processes and systems so that they can meet Direct Loan reconciliation
                            requirements. Some DLSRO staff told us that in recent years budget
                            constraints have limited their ability to conduct on-site visits with Direct
                            Loan schools. To provide services to schools, DLSRO staff organized
                            training sessions at a location convenient for several schools to attend,
                            thus maximizing the efficiency of the training. Although some schools
                            have reported that they are more comfortable administering the program,
                            they continue to use DLSRO staff for services, such as training and help
                            reconciling their accounts. A few Direct Loan schools that we visited
                            reported that they often attend training held at the regional office because
                            they are unable to attend FSA’s national conferences. Moreover, one
                            school told us that during the transition to COD, DLSRO staff have been
                            able to address many questions related to the program that the contractor
                            was not equipped to handle because the contractor was unfamiliar with
                            the issues involved.

                            In July 2003, FSA reorganized its staff in headquarters and in the regional
                            offices to improve its program delivery and customer service. Under the
                            reorganization, DLSRO has been renamed the School Relations Office, and
                            its mission has been broadened from assisting Direct Loan schools to
                            assisting all schools participating in Title IV programs. FSA officials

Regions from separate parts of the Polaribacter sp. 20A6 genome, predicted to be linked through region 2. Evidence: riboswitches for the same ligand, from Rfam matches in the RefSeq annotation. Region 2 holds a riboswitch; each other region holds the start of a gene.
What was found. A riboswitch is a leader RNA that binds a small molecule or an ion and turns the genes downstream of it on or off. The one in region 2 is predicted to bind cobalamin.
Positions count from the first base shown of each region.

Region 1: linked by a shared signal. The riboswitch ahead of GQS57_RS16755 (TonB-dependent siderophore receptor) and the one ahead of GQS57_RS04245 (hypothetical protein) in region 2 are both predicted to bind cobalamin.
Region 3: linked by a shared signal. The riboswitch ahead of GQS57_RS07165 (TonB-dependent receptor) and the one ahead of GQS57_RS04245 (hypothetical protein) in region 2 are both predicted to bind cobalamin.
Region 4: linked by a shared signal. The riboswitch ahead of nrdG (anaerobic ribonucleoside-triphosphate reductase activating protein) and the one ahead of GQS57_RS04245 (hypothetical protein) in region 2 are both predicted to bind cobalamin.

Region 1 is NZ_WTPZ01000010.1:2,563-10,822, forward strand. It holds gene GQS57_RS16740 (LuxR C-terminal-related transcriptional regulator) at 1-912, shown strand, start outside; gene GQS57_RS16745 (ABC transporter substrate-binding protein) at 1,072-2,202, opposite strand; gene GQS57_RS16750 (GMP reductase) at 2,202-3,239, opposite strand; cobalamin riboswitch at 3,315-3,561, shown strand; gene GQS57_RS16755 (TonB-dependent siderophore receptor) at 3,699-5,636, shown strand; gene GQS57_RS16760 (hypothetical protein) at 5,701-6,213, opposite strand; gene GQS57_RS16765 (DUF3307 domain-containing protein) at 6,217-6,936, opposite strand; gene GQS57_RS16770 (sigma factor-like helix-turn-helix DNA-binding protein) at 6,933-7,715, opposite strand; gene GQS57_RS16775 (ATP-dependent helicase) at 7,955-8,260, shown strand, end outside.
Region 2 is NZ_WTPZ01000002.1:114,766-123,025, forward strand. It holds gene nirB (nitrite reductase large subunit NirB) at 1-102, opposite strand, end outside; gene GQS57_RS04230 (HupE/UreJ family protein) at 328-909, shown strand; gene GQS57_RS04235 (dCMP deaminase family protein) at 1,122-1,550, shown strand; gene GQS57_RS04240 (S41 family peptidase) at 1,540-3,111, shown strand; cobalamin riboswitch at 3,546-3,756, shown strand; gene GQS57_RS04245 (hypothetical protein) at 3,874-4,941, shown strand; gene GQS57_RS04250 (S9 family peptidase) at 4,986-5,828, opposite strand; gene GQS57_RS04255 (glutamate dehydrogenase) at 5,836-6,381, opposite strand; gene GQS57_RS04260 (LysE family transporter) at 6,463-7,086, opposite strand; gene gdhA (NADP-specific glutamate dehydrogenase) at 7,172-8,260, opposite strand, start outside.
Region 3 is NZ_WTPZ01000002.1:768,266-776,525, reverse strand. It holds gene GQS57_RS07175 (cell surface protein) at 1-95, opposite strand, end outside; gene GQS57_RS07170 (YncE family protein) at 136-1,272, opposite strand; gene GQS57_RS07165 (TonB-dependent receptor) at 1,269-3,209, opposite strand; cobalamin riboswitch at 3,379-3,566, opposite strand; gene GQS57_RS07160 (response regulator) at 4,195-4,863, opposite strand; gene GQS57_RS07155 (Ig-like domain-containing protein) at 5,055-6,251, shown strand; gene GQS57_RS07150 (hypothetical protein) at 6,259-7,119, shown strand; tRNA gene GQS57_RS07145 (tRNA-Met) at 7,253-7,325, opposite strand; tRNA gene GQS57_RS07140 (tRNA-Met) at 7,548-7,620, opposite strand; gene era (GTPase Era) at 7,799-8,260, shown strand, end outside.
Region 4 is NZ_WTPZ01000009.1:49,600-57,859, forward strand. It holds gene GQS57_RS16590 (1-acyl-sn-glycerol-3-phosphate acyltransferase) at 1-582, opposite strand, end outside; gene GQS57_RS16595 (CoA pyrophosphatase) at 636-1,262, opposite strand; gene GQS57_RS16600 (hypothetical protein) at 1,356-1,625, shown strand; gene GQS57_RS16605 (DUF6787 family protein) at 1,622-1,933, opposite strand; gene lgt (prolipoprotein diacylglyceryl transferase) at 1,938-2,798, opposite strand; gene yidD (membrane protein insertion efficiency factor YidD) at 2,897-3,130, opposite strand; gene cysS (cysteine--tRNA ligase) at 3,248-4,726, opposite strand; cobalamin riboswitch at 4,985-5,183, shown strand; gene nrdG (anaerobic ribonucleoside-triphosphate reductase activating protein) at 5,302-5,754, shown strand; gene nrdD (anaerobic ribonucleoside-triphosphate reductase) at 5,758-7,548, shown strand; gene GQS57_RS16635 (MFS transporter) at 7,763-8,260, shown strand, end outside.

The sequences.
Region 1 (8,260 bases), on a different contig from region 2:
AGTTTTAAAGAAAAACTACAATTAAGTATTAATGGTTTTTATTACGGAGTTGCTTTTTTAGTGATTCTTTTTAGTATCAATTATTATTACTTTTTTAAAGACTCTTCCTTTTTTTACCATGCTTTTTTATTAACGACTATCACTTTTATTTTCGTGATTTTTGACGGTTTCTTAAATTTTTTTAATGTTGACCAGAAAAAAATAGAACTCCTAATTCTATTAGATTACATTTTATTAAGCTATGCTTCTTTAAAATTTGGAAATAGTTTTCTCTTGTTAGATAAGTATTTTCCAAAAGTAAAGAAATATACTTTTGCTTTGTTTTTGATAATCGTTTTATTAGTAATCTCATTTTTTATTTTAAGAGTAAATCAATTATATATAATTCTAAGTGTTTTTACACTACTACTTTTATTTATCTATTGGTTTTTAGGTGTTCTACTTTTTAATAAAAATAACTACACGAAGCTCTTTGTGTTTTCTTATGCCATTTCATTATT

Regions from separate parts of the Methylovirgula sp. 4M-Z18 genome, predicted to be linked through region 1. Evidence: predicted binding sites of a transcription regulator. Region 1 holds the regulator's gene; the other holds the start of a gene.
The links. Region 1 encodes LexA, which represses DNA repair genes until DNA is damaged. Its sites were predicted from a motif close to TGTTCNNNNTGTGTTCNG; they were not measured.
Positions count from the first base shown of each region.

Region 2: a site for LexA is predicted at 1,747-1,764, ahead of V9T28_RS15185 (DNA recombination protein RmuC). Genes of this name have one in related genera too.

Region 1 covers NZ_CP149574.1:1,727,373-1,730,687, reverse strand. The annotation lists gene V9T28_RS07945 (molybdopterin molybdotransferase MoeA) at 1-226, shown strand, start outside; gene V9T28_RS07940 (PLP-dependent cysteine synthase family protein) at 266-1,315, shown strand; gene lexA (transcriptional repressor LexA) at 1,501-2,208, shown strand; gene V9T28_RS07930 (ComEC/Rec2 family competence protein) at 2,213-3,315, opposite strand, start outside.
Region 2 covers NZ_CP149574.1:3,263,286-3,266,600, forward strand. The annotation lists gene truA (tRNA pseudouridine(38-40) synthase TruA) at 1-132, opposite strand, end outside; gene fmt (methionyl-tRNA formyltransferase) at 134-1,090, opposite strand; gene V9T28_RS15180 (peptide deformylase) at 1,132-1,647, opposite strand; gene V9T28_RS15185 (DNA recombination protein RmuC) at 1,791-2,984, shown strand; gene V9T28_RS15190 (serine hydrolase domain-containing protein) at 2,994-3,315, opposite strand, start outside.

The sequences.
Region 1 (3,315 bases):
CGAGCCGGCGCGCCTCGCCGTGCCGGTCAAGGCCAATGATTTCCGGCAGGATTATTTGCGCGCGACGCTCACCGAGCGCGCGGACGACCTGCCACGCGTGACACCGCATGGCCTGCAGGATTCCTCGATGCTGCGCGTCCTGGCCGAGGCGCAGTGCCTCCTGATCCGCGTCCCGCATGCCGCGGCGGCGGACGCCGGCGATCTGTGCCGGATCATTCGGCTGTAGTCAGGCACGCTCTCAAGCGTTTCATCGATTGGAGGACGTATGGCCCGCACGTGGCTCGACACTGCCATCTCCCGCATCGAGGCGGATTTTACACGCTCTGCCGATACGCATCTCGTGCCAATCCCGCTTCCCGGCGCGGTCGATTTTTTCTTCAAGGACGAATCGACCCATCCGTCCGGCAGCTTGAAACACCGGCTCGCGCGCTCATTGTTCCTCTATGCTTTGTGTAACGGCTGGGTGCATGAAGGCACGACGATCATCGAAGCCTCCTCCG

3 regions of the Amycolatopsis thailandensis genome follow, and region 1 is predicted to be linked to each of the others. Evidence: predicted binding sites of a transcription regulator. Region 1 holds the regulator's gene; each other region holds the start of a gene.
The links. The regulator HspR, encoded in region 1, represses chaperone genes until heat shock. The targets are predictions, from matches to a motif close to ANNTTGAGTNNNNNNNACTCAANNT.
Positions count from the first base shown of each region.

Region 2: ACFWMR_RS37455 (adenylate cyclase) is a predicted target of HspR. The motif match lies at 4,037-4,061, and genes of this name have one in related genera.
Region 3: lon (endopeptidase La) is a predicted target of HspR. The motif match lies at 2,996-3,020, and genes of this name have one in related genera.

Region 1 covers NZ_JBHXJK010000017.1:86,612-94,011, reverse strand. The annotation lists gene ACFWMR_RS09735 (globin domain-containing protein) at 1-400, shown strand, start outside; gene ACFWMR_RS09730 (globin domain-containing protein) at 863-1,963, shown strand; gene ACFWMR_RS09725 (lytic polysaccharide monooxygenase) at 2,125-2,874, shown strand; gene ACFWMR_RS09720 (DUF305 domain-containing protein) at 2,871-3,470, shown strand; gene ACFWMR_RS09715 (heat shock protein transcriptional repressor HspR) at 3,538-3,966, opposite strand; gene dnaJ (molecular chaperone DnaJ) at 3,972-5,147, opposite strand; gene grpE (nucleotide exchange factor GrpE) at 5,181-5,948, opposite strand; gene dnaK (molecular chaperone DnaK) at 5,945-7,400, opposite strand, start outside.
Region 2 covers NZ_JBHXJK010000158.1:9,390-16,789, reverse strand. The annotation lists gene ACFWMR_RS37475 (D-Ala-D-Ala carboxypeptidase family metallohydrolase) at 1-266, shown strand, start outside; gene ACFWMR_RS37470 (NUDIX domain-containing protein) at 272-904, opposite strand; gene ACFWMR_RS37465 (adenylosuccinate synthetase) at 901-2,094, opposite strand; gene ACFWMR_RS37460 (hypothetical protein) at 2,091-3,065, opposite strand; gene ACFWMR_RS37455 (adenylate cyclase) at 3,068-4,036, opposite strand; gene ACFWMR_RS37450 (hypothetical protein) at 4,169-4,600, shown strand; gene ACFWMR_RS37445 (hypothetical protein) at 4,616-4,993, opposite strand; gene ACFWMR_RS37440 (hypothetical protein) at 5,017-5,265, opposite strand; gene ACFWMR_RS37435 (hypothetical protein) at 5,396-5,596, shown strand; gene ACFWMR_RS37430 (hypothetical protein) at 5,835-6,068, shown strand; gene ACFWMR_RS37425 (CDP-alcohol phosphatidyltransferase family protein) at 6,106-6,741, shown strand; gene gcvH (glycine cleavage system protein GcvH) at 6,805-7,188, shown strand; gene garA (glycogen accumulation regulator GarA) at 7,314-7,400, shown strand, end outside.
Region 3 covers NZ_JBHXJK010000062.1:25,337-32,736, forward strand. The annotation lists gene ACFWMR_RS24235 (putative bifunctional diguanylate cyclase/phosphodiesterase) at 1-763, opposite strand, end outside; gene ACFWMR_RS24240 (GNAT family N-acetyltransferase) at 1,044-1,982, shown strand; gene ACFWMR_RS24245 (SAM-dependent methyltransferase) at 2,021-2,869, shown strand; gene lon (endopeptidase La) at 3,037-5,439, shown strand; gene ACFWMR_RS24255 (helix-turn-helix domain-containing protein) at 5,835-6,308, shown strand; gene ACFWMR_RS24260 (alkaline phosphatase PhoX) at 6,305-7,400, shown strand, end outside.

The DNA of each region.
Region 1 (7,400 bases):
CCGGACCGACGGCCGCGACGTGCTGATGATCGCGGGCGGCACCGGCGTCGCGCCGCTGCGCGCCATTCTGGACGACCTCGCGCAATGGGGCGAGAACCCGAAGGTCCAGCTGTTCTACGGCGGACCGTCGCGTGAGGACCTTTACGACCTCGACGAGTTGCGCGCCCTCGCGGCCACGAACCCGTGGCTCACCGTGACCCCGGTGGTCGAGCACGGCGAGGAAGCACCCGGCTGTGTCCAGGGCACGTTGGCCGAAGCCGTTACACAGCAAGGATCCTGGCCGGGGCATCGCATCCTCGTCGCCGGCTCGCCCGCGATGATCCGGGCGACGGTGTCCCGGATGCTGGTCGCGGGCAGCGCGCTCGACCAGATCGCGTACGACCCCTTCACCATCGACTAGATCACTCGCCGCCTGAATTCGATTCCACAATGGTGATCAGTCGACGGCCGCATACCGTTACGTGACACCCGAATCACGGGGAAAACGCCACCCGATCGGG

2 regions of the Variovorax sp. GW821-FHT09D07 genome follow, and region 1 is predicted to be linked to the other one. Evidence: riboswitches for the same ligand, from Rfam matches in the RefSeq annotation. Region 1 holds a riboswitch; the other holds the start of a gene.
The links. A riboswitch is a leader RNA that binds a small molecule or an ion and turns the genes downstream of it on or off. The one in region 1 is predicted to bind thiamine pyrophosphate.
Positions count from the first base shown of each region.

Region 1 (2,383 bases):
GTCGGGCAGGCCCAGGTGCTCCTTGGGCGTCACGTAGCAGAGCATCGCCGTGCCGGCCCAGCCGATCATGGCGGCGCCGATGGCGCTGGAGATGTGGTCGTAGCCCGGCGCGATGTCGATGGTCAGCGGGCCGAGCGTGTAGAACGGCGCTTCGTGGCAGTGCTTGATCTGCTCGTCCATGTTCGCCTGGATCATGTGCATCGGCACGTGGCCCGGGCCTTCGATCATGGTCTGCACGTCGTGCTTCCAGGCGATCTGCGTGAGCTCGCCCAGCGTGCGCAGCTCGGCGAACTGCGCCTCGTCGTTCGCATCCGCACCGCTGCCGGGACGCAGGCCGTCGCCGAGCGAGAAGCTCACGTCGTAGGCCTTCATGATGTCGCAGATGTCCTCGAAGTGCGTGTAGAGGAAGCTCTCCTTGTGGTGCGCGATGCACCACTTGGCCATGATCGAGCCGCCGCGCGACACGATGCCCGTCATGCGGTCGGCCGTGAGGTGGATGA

reported that this change was made because the number of schools
                            participating in the Direct Loan Program has decreased and they believed
                            that schools in the Direct Loan Program no longer need individual
                            attention. To address agency needs, several former DLSRO staff have been
                            temporarily reassigned to other offices, where they perform such tasks as


                            Page 25                                 GAO-04-107 Direct Student Loan Program
                     providing training to COD contractor staff, developing FSA program
                     software, or working in FSA headquarters operations. FSA officials
                     reported that changes under the reorganization would not adversely affect
                     customer service provided to Direct Loan schools.


                     The creation of the Direct Loan Program as an alternative to FFELP has
Conclusions          provided schools with a choice of programs to provide federal loans to
                     their students. Many financial aid officials believe that competition
                     between the two loan programs has improved service for schools and
                     borrowers. While some schools have recently begun to participate in the
                     Direct Loan Program, others that began participating several years ago
                     have recently stopped. Some schools have stopped participating because
                     some FFELP lenders offered better loan terms—including reduced
                     origination fees and the potential for reduced interest rates—to their
                     students. Not all FFELP lenders offer these better terms nor are they
                     obligated to do so. Further, lenders’ willingness and ability to offer these
                     better terms can be contingent on a number of economic factors, including
                     lender costs and the extent of competition in the marketplace. Whether
                     some lenders will continue to provide better loan terms for students in the
                     future is unknown. Nonetheless, schools that remain in the Direct Loan
                     Program have expressed concerns about the continued viability of the
                     program in light of the better benefits offered by some FFELP lenders and
                     the lack of clarity over whether Education may offer similar benefits. In
                     addition to the availability of better loan terms for students under FFELP,
                     schools have also stopped participating in the Direct Loan Program for
                     other reasons. Because FSA does not routinely collect information about
                     why schools stop participating in the program, it is missing an important
                     opportunity to learn whether it could make changes or improvements to
                     the Direct Loan Program that would better serve its customers.


                     In light of questions about provisions in the HEA concerning Direct Loan
Matters for          Program origination fees, Congress should consider clarifying the extent
Congressional        to which Education may regulate the loan origination fees charged to